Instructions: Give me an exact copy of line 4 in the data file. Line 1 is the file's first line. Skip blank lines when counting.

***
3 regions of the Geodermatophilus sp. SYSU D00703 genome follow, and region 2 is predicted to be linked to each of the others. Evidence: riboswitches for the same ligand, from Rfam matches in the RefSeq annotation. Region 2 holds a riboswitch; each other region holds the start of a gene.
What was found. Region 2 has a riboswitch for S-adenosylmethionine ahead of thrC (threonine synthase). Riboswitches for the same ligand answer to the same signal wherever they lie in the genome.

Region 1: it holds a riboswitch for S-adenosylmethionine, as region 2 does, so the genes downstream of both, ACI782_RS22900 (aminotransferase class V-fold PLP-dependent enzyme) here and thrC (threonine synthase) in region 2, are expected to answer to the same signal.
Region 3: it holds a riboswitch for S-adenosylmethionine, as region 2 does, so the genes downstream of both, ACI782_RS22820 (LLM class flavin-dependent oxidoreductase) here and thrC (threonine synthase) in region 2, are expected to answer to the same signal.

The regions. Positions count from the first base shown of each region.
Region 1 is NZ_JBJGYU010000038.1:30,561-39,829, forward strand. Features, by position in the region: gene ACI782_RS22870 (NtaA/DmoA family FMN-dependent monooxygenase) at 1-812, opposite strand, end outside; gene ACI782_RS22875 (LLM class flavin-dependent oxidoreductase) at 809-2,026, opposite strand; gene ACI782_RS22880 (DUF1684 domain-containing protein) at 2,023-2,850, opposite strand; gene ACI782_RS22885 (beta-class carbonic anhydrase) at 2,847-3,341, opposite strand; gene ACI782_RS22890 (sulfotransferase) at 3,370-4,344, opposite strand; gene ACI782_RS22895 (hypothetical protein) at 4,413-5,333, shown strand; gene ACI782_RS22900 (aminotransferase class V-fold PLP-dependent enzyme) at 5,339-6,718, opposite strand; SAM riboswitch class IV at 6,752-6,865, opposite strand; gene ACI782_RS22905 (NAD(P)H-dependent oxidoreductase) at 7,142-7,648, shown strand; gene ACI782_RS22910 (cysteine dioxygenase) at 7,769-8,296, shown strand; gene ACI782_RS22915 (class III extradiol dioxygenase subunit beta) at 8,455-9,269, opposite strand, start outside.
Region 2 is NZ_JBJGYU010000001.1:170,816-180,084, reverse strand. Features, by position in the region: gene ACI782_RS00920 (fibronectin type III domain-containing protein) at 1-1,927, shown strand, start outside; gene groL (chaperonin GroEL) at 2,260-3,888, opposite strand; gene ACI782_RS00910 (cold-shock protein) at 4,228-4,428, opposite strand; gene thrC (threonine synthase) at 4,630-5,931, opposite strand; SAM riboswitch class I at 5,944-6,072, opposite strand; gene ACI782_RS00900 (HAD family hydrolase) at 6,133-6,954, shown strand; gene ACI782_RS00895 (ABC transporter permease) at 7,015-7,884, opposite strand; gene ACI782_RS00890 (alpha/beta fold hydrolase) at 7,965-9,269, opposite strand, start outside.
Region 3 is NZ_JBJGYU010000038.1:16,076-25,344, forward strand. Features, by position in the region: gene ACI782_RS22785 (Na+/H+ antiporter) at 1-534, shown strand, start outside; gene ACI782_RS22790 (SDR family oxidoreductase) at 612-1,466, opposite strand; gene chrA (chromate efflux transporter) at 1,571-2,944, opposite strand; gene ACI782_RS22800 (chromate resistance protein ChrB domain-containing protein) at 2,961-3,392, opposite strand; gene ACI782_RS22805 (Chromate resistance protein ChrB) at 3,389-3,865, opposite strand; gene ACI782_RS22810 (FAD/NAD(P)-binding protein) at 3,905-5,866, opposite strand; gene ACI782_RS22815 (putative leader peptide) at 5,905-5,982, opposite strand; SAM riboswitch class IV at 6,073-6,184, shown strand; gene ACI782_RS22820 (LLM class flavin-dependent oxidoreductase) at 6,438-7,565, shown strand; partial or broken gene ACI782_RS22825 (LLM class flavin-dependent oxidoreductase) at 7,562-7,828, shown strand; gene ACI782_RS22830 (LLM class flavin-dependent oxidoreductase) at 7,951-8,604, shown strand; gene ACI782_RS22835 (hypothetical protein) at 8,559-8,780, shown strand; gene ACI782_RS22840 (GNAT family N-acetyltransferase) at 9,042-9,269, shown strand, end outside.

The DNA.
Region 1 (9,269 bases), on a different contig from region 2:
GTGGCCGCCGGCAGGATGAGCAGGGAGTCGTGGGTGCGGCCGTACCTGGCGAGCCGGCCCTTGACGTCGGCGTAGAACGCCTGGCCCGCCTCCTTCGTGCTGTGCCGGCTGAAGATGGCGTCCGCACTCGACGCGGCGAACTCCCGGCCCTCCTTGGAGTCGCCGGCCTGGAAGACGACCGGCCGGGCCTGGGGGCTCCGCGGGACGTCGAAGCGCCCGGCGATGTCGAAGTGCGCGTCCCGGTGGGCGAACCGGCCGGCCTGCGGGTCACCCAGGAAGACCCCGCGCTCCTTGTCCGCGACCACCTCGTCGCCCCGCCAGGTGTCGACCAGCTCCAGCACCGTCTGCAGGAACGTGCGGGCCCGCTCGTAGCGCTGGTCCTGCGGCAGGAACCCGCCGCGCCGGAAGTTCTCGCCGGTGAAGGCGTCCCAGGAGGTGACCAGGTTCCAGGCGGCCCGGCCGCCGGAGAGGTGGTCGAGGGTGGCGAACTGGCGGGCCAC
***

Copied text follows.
Region 3: it holds a riboswitch for S-adenosylmethionine, as region 2 does, so the genes downstream of both, ACI782_RS22820 (LLM class flavin-dependent oxidoreductase) here and thrC (threonine synthase) in region 2, are expected to answer to the same signal.